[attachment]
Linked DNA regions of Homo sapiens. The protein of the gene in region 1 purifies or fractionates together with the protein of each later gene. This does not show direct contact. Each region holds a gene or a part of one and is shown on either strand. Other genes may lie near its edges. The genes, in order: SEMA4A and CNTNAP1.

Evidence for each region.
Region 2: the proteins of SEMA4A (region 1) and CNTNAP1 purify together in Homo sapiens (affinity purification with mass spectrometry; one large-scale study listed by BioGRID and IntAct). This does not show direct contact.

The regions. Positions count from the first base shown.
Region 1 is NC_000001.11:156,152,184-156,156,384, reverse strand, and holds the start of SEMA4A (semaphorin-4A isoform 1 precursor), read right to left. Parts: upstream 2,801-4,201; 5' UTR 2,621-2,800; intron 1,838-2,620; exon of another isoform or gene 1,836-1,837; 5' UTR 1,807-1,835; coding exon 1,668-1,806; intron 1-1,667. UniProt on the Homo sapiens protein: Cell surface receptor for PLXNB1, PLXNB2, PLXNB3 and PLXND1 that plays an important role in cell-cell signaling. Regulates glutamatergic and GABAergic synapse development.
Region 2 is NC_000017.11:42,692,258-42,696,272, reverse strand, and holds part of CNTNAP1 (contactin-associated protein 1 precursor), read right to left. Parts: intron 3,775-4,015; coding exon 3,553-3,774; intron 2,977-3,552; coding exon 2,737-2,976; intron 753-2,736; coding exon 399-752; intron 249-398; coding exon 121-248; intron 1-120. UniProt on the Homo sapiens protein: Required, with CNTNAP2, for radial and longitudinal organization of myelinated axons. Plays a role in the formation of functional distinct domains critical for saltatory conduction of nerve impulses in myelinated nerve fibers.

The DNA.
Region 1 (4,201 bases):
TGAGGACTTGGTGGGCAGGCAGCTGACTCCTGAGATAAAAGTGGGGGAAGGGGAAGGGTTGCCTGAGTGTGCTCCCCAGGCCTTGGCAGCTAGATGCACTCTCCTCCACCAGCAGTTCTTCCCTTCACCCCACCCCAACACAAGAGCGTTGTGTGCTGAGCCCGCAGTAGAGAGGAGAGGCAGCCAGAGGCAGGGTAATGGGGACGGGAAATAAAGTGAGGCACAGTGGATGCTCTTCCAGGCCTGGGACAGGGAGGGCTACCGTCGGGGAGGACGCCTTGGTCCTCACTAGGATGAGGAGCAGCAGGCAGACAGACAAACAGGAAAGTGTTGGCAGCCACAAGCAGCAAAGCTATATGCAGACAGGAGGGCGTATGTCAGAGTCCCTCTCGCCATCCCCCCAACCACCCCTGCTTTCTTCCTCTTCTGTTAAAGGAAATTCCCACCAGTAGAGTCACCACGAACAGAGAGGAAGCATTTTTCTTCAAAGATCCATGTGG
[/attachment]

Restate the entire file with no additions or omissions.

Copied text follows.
Linked DNA regions of Homo sapiens. The protein of the gene in region 1 purifies or fractionates together with the protein of each later gene. This does not show direct contact. Each region holds a gene or a part of one and is shown on either strand. Other genes may lie near its edges. The genes, in order: SEMA4A and CNTNAP1.

Evidence for each region.
Region 2: the proteins of SEMA4A (region 1) and CNTNAP1 purify together in Homo sapiens (affinity purification with mass spectrometry; one large-scale study listed by BioGRID and IntAct). This does not show direct contact.

The regions. Positions count from the first base shown.
Region 1 is NC_000001.11:156,152,184-156,156,384, reverse strand, and holds the start of SEMA4A (semaphorin-4A isoform 1 precursor), read right to left. Parts: upstream 2,801-4,201; 5' UTR 2,621-2,800; intron 1,838-2,620; exon of another isoform or gene 1,836-1,837; 5' UTR 1,807-1,835; coding exon 1,668-1,806; intron 1-1,667. UniProt on the Homo sapiens protein: Cell surface receptor for PLXNB1, PLXNB2, PLXNB3 and PLXND1 that plays an important role in cell-cell signaling. Regulates glutamatergic and GABAergic synapse development.
Region 2 is NC_000017.11:42,692,258-42,696,272, reverse strand, and holds part of CNTNAP1 (contactin-associated protein 1 precursor), read right to left. Parts: intron 3,775-4,015; coding exon 3,553-3,774; intron 2,977-3,552; coding exon 2,737-2,976; intron 753-2,736; coding exon 399-752; intron 249-398; coding exon 121-248; intron 1-120. UniProt on the Homo sapiens protein: Required, with CNTNAP2, for radial and longitudinal organization of myelinated axons. Plays a role in the formation of functional distinct domains critical for saltatory conduction of nerve impulses in myelinated nerve fibers.

The DNA.
Region 1 (4,201 bases):
TGAGGACTTGGTGGGCAGGCAGCTGACTCCTGAGATAAAAGTGGGGGAAGGGGAAGGGTTGCCTGAGTGTGCTCCCCAGGCCTTGGCAGCTAGATGCACTCTCCTCCACCAGCAGTTCTTCCCTTCACCCCACCCCAACACAAGAGCGTTGTGTGCTGAGCCCGCAGTAGAGAGGAGAGGCAGCCAGAGGCAGGGTAATGGGGACGGGAAATAAAGTGAGGCACAGTGGATGCTCTTCCAGGCCTGGGACAGGGAGGGCTACCGTCGGGGAGGACGCCTTGGTCCTCACTAGGATGAGGAGCAGCAGGCAGACAGACAAACAGGAAAGTGTTGGCAGCCACAAGCAGCAAAGCTATATGCAGACAGGAGGGCGTATGTCAGAGTCCCTCTCGCCATCCCCCCAACCACCCCTGCTTTCTTCCTCTTCTGTTAAAGGAAATTCCCACCAGTAGAGTCACCACGAACAGAGAGGAAGCATTTTTCTTCAAAGATCCATGTGG